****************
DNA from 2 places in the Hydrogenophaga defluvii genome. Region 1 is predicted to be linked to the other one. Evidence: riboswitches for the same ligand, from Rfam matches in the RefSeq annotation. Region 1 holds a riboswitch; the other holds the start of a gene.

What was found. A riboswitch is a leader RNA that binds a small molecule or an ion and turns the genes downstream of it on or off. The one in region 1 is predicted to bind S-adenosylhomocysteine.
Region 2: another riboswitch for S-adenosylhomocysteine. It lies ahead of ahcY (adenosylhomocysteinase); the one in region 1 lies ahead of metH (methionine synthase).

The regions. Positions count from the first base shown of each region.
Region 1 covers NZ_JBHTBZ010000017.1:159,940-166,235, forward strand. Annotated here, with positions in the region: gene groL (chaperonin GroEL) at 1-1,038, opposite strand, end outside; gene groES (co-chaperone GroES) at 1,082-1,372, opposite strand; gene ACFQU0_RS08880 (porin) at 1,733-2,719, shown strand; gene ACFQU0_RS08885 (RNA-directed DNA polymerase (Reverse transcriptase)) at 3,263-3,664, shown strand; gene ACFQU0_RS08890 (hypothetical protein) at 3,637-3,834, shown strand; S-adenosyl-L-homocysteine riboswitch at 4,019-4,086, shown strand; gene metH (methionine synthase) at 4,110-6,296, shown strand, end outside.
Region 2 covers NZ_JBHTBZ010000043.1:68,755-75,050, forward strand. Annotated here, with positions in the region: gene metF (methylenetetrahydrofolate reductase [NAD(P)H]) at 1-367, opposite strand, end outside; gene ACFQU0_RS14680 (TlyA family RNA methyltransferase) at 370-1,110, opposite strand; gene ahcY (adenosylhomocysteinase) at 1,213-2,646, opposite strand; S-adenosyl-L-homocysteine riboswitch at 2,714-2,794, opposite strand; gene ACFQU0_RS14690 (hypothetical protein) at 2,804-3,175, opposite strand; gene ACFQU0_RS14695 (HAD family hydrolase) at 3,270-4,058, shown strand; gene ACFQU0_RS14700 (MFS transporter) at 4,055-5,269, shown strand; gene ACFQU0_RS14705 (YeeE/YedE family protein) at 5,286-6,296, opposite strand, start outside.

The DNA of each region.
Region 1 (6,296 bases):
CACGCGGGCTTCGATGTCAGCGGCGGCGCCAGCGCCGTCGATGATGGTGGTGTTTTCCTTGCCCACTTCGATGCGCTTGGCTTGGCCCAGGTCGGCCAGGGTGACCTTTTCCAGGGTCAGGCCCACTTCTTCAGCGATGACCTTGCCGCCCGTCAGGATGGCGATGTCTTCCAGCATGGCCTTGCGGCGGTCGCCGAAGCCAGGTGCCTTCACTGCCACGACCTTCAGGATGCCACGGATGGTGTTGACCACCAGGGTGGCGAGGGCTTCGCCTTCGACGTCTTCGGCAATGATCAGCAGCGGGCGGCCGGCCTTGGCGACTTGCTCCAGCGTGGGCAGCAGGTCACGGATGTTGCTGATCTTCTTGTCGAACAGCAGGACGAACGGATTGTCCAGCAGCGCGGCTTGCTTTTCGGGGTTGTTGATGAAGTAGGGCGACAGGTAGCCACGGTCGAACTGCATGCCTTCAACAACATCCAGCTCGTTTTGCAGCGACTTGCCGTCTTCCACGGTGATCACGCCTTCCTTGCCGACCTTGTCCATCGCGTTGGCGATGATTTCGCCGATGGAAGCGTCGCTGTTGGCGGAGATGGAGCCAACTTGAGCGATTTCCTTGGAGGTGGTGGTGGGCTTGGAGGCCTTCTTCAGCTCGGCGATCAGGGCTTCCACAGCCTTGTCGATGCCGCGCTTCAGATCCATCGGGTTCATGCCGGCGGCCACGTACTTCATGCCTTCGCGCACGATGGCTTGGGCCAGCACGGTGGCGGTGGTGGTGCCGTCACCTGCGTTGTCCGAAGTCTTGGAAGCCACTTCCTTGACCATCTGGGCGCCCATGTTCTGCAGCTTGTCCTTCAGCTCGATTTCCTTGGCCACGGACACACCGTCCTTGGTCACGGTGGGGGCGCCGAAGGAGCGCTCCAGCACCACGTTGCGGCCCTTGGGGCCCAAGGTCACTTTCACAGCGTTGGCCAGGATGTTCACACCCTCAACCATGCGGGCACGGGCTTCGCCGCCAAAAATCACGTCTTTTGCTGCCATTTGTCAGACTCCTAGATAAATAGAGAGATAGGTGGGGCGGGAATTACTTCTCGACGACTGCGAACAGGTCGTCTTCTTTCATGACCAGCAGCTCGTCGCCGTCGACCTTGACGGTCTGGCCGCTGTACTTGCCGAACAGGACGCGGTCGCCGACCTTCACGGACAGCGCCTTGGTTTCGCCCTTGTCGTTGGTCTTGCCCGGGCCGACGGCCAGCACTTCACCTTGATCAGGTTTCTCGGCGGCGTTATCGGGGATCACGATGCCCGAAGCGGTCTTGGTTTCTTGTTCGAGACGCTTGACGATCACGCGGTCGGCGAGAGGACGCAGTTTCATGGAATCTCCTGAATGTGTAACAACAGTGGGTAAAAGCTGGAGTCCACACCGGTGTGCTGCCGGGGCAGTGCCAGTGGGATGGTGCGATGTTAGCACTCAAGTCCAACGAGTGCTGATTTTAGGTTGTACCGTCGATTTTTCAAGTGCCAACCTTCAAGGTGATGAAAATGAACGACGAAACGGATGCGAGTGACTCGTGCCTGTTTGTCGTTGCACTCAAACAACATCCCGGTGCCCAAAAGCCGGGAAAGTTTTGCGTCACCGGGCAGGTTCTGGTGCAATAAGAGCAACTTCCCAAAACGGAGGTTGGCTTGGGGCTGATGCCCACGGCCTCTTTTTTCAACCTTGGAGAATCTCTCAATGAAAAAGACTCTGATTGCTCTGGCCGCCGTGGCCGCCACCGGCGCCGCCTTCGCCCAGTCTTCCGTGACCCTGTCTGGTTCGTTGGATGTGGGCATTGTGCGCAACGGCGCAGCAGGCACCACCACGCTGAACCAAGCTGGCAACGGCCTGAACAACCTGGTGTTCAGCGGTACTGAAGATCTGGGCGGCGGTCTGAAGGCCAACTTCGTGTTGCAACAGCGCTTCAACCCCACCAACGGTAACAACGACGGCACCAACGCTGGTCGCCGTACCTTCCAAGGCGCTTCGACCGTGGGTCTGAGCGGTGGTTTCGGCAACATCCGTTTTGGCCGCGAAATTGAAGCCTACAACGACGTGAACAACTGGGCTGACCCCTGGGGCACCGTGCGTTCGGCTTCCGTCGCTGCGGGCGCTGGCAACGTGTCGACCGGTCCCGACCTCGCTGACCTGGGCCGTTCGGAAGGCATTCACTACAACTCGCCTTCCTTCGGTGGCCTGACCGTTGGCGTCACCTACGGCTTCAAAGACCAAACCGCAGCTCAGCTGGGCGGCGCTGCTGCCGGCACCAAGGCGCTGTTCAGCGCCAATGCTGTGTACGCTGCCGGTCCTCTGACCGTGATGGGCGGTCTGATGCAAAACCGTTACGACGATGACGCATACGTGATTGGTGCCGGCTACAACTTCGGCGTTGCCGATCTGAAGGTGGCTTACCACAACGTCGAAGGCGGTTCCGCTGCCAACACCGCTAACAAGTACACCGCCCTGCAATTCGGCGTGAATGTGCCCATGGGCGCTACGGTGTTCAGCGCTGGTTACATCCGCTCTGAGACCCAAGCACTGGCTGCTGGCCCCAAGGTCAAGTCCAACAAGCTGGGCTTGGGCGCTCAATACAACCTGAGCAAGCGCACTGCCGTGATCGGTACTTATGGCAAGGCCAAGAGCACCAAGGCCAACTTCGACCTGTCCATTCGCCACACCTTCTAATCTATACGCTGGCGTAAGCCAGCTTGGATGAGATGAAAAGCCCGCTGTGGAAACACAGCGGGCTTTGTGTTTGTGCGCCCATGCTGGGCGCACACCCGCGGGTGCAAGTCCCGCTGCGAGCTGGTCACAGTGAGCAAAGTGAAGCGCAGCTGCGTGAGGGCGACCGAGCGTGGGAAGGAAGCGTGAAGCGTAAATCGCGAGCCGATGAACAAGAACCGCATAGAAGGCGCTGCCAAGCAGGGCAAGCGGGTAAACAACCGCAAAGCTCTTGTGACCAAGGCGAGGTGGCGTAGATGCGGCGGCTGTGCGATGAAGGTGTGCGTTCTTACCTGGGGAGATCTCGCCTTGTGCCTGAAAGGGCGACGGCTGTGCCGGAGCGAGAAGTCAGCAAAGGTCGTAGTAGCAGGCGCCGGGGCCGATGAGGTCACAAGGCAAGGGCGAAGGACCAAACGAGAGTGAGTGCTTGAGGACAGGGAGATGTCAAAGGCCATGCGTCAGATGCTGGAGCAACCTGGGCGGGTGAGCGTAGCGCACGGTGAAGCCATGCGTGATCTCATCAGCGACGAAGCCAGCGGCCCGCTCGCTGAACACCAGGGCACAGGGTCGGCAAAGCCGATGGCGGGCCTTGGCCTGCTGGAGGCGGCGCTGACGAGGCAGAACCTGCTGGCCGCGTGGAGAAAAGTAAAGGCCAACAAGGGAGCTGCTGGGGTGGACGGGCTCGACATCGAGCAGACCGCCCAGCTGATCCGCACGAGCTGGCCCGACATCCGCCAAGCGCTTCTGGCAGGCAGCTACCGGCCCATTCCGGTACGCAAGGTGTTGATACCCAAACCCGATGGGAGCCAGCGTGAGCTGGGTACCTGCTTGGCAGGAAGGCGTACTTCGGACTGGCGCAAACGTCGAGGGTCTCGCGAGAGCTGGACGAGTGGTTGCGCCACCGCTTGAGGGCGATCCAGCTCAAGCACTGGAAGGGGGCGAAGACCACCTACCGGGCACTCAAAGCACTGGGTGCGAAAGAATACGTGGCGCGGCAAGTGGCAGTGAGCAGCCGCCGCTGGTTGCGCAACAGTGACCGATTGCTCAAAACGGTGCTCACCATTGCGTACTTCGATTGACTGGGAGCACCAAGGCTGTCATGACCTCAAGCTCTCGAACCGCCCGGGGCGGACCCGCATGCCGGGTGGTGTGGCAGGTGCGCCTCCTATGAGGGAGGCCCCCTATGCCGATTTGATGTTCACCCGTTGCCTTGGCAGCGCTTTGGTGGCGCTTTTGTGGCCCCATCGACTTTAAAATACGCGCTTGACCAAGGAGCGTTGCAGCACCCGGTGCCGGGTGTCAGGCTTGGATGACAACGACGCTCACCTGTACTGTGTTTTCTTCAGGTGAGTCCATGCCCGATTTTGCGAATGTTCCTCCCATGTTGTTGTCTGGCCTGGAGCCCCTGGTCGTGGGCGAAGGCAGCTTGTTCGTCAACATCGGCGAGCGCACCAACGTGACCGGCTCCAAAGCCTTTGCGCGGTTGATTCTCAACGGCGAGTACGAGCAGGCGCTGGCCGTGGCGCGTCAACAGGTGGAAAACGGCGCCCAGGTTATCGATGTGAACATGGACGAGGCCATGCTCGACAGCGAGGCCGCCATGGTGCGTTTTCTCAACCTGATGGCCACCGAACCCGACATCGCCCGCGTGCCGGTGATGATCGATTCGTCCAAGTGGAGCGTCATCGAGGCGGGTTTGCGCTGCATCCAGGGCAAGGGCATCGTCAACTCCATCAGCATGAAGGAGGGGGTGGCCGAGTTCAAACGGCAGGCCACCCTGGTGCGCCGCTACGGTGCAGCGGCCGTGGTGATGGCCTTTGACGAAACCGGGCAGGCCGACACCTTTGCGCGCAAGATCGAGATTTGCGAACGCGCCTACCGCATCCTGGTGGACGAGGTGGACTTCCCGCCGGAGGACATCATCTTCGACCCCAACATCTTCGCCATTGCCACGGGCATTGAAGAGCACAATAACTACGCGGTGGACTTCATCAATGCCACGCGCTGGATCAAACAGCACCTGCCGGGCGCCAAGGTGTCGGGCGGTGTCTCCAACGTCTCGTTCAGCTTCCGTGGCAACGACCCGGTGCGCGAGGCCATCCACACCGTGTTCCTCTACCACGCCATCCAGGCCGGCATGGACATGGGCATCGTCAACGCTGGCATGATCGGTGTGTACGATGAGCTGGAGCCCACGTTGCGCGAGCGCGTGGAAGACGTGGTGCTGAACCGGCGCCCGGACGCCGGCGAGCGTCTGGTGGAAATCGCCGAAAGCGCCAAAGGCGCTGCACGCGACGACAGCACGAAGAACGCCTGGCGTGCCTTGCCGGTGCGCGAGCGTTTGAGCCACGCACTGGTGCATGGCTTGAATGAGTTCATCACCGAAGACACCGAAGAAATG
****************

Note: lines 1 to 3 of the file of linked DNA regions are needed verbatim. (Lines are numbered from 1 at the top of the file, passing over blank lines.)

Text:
DNA from 2 places in the Hydrogenophaga defluvii genome. Region 1 is predicted to be linked to the other one. Evidence: riboswitches for the same ligand, from Rfam matches in the RefSeq annotation. Region 1 holds a riboswitch; the other holds the start of a gene.

What was found. A riboswitch is a leader RNA that binds a small molecule or an ion and turns the genes downstream of it on or off. The one in region 1 is predicted to bind S-adenosylhomocysteine.
Region 2: another riboswitch for S-adenosylhomocysteine. It lies ahead of ahcY (adenosylhomocysteinase); the one in region 1 lies ahead of metH (methionine synthase).